Elon Musk is Grinding Tesla’s Workers Into Dust

Julia Carrie Wong for The Guardian:

When Tesla bought a decommissioned car factory in Fremont, California, Elon Musk transformed the old-fashioned, unionized plant into a much-vaunted “factory of the future”, where giant robots named after X-Men shape and fold sheets of metal inside a gleaming white mecca of advanced manufacturing.

The appetite for Musk’s electric cars, and his promise to disrupt the carbon-reliant automobile industry, has helped Tesla’s value exceed that of both Ford and, briefly, General Motors (GM). But some of the human workers who share the factory with their robotic counterparts complain of grueling pressure – which they attribute to Musk’s aggressive production goals – and sometimes life-changing injuries.

Ambulances have been called more than 100 times since 2014 for workers experiencing fainting spells, dizziness, seizures, abnormal breathing and chest pains, according to incident reports obtained by the Guardian. Hundreds more were called for injuries and other medical issues.

If only there were a way for the employees to collectively bargain for their working lives to be improved.

Jose Moran back in February:

I’m proud to be part of a team that is bringing green cars to the masses. As a production worker at Tesla’s plant in Fremont for the past four years, I believe Tesla is one of the most innovative companies in the world. We are working hard to build the world’s #1 car?—?not just electric, but overall. Unfortunately, however, I often feel like I am working for a company of the future under working conditions of the past.

Most of my 5,000-plus coworkers work well over 40 hours a week, including excessive mandatory overtime. The hard, manual labor we put in to make Tesla successful is done at great risk to our bodies.

Preventable injuries happen often. In addition to long working hours, machinery is often not ergonomically compatible with our bodies. There is too much twisting and turning and extra physical movement to do jobs that could be simplified if workers’ input were welcomed. Add a shortage of manpower and a constant push to work faster to meet production goals, and injuries are bound to happen.

A few months ago, six out of eight people in my work team were out on medical leave at the same time due to various work-related injuries. I hear that ergonomics concerns in other departments are even more severe. Worst of all, I hear coworkers quietly say that they are hurting but they are too afraid to report it for fear of being labeled as a complainer or bad worker by management.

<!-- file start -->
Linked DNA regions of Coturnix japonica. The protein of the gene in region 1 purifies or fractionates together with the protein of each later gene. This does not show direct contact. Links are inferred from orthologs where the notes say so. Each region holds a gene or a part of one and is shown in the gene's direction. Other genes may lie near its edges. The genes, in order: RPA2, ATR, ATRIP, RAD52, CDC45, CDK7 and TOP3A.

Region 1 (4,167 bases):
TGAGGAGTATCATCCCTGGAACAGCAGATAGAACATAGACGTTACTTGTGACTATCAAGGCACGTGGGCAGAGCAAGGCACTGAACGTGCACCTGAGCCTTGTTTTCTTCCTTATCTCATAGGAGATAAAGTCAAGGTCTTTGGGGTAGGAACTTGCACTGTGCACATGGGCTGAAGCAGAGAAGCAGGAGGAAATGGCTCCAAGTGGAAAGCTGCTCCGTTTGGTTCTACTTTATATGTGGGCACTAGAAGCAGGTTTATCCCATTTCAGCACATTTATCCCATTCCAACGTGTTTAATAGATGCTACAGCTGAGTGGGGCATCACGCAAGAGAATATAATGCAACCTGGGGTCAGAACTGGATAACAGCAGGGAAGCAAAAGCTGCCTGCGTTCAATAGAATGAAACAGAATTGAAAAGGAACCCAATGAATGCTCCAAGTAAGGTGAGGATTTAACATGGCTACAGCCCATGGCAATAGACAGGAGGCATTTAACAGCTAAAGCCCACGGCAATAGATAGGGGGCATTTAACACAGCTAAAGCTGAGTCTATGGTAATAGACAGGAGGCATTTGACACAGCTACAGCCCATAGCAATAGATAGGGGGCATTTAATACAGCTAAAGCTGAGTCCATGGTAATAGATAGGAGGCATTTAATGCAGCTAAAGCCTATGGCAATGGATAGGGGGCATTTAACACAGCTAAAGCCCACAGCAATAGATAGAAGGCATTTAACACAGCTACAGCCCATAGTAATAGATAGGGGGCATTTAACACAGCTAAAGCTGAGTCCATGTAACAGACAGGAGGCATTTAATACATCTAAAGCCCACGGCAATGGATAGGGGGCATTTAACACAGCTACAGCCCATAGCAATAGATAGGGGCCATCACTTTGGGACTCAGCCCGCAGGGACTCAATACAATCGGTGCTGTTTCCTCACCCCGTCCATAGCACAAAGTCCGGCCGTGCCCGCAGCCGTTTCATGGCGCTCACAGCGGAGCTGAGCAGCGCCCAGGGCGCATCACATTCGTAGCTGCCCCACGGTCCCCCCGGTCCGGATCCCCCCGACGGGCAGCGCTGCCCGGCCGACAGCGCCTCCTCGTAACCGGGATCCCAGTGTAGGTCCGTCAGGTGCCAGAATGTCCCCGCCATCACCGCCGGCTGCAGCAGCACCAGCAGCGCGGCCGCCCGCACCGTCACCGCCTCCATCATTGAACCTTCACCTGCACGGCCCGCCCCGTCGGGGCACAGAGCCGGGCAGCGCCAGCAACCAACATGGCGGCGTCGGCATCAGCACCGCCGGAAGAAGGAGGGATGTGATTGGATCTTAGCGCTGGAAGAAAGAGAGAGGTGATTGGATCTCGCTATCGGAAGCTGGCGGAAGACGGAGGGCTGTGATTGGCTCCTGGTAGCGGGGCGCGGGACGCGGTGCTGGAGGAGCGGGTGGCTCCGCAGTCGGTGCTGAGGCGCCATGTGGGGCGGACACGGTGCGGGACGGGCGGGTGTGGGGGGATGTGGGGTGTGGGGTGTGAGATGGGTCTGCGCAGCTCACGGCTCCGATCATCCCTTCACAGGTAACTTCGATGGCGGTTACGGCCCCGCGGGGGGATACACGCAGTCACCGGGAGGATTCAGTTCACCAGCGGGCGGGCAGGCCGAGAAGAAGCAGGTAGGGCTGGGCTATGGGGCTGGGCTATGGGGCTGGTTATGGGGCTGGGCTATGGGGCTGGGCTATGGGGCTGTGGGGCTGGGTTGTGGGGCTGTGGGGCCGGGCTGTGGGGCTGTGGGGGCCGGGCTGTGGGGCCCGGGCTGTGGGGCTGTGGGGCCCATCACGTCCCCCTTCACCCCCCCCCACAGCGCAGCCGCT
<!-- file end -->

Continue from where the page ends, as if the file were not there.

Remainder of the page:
[…]

Many of us have been talking about unionizing, and have reached out to the United Auto Workers for support. The company has begun to respond. In November, they offered a raise to employees’ base pay?—?the first we’ve seen in a very long time.

But at the same time, management actions are feeding workers’ fears about speaking out. Recently, every worker was required to sign a confidentiality policy that threatens consequences if we exercise our right to speak out about wages and working conditions.

Elon Musk’s response, as obtained by Tech Crunch, is ridiculous:

That is why I was so distraught when I read the recent blog post promoting the UAW, which does not share our mission and whose true allegiance is to the giant car companies, where the money they take from employees in dues is vastly more than they could ever make from Tesla.

The tactics they have resorted to are disingenuous or outright false. I will address their underhanded attacks below.

Elon, and other startup assholes, love to pretend that they are the underdogs versus giant big businesses. I don’t doubt that Ford, GM, and Chrysler would love to take Tesla’s business out by attacking it from the low and middle portions of their market for electric vehicles, but the unions are there to represent the employees and not automakers. The whole framing of his argument is flawed from that point on to Elon’s choice of adjectives like “underhanded” and “disingenuous” in describing his employee’s argument for better representation.

Let’s go out to the movie awards with Neil Gaiman

Neil Gaiman isn’t a nobody, except when he is at the Oscars:

I had written a book called Coraline, which the director Henry Selick had transformed into a stop-motion wonderland. I’d helped Henry as much as I could through the process of turning something from a book into a film. I had endorsed the film, encouraged people to see it, mugged with buttons on an internet trailer. I had also written a 15-second sequence for the Oscars, in which Coraline told an interviewer what winning an Oscar would do for her. I’d assumed that would get me into the Oscars. It didn’t. But Henry, as director, had tickets and could decide where they would go, and one of them went to me.

via A nobody’s guide to the Oscars.